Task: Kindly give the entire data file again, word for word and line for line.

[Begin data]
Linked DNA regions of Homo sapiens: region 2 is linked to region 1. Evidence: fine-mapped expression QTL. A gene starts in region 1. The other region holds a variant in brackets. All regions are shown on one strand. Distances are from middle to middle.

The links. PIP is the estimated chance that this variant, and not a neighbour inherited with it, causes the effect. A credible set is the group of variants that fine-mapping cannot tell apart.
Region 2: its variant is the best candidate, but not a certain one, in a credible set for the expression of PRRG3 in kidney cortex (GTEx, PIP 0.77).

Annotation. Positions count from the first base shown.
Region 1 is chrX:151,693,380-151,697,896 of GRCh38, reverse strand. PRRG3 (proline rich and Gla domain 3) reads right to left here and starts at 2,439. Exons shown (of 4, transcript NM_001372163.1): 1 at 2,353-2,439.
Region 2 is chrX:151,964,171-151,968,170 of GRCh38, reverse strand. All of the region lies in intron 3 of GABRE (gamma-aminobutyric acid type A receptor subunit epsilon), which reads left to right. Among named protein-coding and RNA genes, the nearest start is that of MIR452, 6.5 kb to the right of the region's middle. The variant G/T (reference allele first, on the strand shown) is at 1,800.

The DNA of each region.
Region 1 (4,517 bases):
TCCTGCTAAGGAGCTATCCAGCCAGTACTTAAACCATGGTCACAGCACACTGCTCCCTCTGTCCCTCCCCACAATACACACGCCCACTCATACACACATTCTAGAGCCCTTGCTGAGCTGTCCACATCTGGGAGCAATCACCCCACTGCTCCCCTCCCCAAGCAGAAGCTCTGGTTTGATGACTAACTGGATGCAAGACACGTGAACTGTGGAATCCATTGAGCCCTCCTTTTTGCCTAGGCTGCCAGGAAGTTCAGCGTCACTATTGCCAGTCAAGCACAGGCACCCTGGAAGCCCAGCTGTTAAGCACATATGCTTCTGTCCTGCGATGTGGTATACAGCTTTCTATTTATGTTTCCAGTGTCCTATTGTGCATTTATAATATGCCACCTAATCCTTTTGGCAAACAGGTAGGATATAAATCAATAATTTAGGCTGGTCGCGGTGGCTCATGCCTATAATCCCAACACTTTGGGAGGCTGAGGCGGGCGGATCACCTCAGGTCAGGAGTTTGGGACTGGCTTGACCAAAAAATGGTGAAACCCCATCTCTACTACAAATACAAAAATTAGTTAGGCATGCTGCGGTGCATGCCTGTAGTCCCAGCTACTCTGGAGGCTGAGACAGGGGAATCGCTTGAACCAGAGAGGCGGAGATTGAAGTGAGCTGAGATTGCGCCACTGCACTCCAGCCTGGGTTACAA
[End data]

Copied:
Linked DNA regions of Homo sapiens: region 2 is linked to region 1. Evidence: fine-mapped expression QTL. A gene starts in region 1. The other region holds a variant in brackets. All regions are shown on one strand. Distances are from middle to middle.

The links. PIP is the estimated chance that this variant, and not a neighbour inherited with it, causes the effect. A credible set is the group of variants that fine-mapping cannot tell apart.
Region 2: its variant is the best candidate, but not a certain one, in a credible set for the expression of PRRG3 in kidney cortex (GTEx, PIP 0.77).

Annotation. Positions count from the first base shown.
Region 1 is chrX:151,693,380-151,697,896 of GRCh38, reverse strand. PRRG3 (proline rich and Gla domain 3) reads right to left here and starts at 2,439. Exons shown (of 4, transcript NM_001372163.1): 1 at 2,353-2,439.
Region 2 is chrX:151,964,171-151,968,170 of GRCh38, reverse strand. All of the region lies in intron 3 of GABRE (gamma-aminobutyric acid type A receptor subunit epsilon), which reads left to right. Among named protein-coding and RNA genes, the nearest start is that of MIR452, 6.5 kb to the right of the region's middle. The variant G/T (reference allele first, on the strand shown) is at 1,800.

The DNA of each region.
Region 1 (4,517 bases):
TCCTGCTAAGGAGCTATCCAGCCAGTACTTAAACCATGGTCACAGCACACTGCTCCCTCTGTCCCTCCCCACAATACACACGCCCACTCATACACACATTCTAGAGCCCTTGCTGAGCTGTCCACATCTGGGAGCAATCACCCCACTGCTCCCCTCCCCAAGCAGAAGCTCTGGTTTGATGACTAACTGGATGCAAGACACGTGAACTGTGGAATCCATTGAGCCCTCCTTTTTGCCTAGGCTGCCAGGAAGTTCAGCGTCACTATTGCCAGTCAAGCACAGGCACCCTGGAAGCCCAGCTGTTAAGCACATATGCTTCTGTCCTGCGATGTGGTATACAGCTTTCTATTTATGTTTCCAGTGTCCTATTGTGCATTTATAATATGCCACCTAATCCTTTTGGCAAACAGGTAGGATATAAATCAATAATTTAGGCTGGTCGCGGTGGCTCATGCCTATAATCCCAACACTTTGGGAGGCTGAGGCGGGCGGATCACCTCAGGTCAGGAGTTTGGGACTGGCTTGACCAAAAAATGGTGAAACCCCATCTCTACTACAAATACAAAAATTAGTTAGGCATGCTGCGGTGCATGCCTGTAGTCCCAGCTACTCTGGAGGCTGAGACAGGGGAATCGCTTGAACCAGAGAGGCGGAGATTGAAGTGAGCTGAGATTGCGCCACTGCACTCCAGCCTGGGTTACAA